62Step 3: Compute Unit Production Cost - continued Conversion Cost Computation:Conversion Costs in Beginning Work in Process $ 35,000Conversion Costs Added to Production in Month ,000Total Conversion Costs $205,000The Computation of Unit Conversion Costs:
63Step 3: Compute Unit Production Cost – continued Total Manufacturing Cost Per UnitThe computation of unit total manufacturing cost:
64Step 4: Prepare Cost Reconciliation Schedule Costs Charged to Mixing Department:Cost of Beginning Work in Process $ 85,000Costs Started into Production During Period ,000Total Costs to be Accounted For $ 655,000
66Contemporary Developments Just-in-Time (JIT) ProcessingA processing system that is dedicated to having the right products or parts as they are neededObjective: To eliminate all manufacturing inventories to make funds and space available for more productive purposesElements of JIT: Dependable suppliers; Multi-skilled workforce; Total quality control systemBenefits of JIT: Reduced inventory; Enhanced product quality; Reduced rework and storage costs; Savings from improved flow of goods
68Contemporary Developments Activity-Based Costing (ABC)An overhead cost allocation system that focuses on activities performed in producing a product.Traditional Costing System: allocates overhead to products using predetermined unit-based output rateABC System: allocates overhead to multiple activity cost pools and assigns cost pools to products using cost drivers that represent activities usedAssumptions of ABC: All overhead costs for an activity must have the same cost driver and should respond proportionally to changes in the activity of the cost driver.
69Contemporary Developments Activity-Based Costing (ABC) - continuedMay be used with either a job order or a process costing system.Primary Benefit: More accurate and meaningful product costingSecondary Benefit: Improved cost data regarding an activity may lead to reduced costs for that activityABC makes managers realize that activities not products ultimately determine company profitability
70Question TimeProduction costs chargeable to the Finishing Department in June in Cliven Company are:Materials $15,000,Labor $29,500,Production Overheads $18,000.Equivalent units of production areMaterials 20,000 andConversion costs 19,000.Compute the unit costs for materials and conversion costs.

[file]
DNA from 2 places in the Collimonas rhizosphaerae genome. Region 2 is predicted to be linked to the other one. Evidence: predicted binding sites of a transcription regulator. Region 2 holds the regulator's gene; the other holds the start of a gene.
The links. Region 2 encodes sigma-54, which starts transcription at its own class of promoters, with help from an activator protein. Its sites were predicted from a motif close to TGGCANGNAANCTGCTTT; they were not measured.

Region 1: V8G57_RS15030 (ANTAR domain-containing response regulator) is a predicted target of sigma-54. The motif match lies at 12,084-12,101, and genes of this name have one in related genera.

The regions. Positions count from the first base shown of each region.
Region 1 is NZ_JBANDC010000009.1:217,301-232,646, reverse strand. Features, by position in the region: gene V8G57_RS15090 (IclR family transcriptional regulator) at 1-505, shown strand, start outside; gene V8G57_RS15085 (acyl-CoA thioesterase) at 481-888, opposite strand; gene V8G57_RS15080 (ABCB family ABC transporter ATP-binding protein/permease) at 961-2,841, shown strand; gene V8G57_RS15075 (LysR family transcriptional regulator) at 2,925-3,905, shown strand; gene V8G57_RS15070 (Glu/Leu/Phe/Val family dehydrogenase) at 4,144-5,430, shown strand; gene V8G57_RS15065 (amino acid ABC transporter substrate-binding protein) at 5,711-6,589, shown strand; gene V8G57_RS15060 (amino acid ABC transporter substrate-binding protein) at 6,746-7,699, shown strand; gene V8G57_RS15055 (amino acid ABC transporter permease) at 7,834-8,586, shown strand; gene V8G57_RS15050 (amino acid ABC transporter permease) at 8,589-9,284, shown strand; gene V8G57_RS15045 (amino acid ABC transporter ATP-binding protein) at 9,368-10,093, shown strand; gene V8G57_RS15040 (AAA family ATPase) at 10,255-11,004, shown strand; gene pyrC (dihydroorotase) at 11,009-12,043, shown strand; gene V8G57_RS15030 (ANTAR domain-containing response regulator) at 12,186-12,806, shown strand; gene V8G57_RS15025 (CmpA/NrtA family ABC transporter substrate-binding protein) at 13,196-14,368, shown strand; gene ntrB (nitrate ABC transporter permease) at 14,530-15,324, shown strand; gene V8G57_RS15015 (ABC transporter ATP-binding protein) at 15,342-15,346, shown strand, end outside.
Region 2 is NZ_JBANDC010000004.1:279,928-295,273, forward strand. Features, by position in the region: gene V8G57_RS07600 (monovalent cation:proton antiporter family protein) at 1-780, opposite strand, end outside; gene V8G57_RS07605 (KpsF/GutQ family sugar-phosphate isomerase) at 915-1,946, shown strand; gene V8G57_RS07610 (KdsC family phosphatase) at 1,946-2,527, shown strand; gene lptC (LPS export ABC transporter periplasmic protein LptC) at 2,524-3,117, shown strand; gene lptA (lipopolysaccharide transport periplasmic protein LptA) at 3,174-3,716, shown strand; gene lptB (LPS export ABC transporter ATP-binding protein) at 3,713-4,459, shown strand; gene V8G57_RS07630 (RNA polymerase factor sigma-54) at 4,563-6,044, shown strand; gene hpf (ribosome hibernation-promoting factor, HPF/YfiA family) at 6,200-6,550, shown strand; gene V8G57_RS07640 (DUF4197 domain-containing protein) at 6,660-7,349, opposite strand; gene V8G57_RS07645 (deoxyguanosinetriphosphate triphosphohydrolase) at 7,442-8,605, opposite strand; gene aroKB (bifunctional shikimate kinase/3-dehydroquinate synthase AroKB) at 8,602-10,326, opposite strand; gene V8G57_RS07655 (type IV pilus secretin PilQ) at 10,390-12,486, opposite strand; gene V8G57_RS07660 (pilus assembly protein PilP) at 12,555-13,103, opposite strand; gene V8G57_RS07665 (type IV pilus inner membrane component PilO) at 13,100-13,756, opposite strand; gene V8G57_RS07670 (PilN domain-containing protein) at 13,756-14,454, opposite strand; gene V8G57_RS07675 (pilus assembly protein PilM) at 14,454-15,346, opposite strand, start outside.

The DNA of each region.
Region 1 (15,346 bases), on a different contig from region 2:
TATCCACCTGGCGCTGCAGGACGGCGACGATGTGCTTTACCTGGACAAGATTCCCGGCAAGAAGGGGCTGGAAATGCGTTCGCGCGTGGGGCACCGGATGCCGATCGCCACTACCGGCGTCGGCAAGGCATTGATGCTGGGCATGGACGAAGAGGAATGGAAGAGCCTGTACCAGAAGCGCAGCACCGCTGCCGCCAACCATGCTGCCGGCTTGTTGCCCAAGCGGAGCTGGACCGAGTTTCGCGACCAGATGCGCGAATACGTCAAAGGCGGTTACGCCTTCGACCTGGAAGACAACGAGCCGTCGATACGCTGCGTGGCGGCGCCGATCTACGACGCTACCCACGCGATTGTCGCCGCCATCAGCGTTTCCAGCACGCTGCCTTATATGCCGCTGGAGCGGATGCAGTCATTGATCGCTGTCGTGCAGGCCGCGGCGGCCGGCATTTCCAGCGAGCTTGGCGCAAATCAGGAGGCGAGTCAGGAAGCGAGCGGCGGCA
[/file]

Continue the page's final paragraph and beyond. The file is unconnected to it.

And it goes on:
71Unit costs for Materials: $15,000 ÷ 20,000 units = $.75 per unit
72Unit costs for Conversion Costs: = $29, ,000 = $47,500$47,500 ÷ 19,000 = $2.50 per unit
74Operation CostingOperation costing employs some aspects of both job-order and process costing.Job-order Operation Costing Process Costing (Products produced in batches) CostingJob-order and process costing represent the polar extremes of product-costing systems. But some production processes exhibit characteristics of both job-order and process costing environments. These production processes often are referred to as batch manufacturing processes. Such processes are characterized by high-volume production of several product lines that differ in some important ways but are nearly identical in others. Since batch manufacturing operations have characteristics of both job-order costing and process-costing environments, a hybrid product-costing system is required. One common approach is called operation costing. (LO7)74
75Operation CostingOperation costing employs some aspects of both job-order and process costing.Job-order Operation Costing Process Costing (Products produced in batches) CostingMaterial Costs charged to batches as in job-order costing.Conversion costs assigned to batches as in process costing.This product-costing system is used when conversion activities are very similar across product lines, but the direct materials differ significantly. Conversion costs are accumulated by department, and process costing methods are used to assign these costs to products. In contrast, direct-material costs are accumulated by job order or batch, and job-order costing is used to assign material costs to products. (LO7)75
76Modern Manufacturing Practices Just-in-Time Production (JIT)Computer-Controlled ManufacturingTotal Quality Management (TQM)Activity Based Costing (ABC)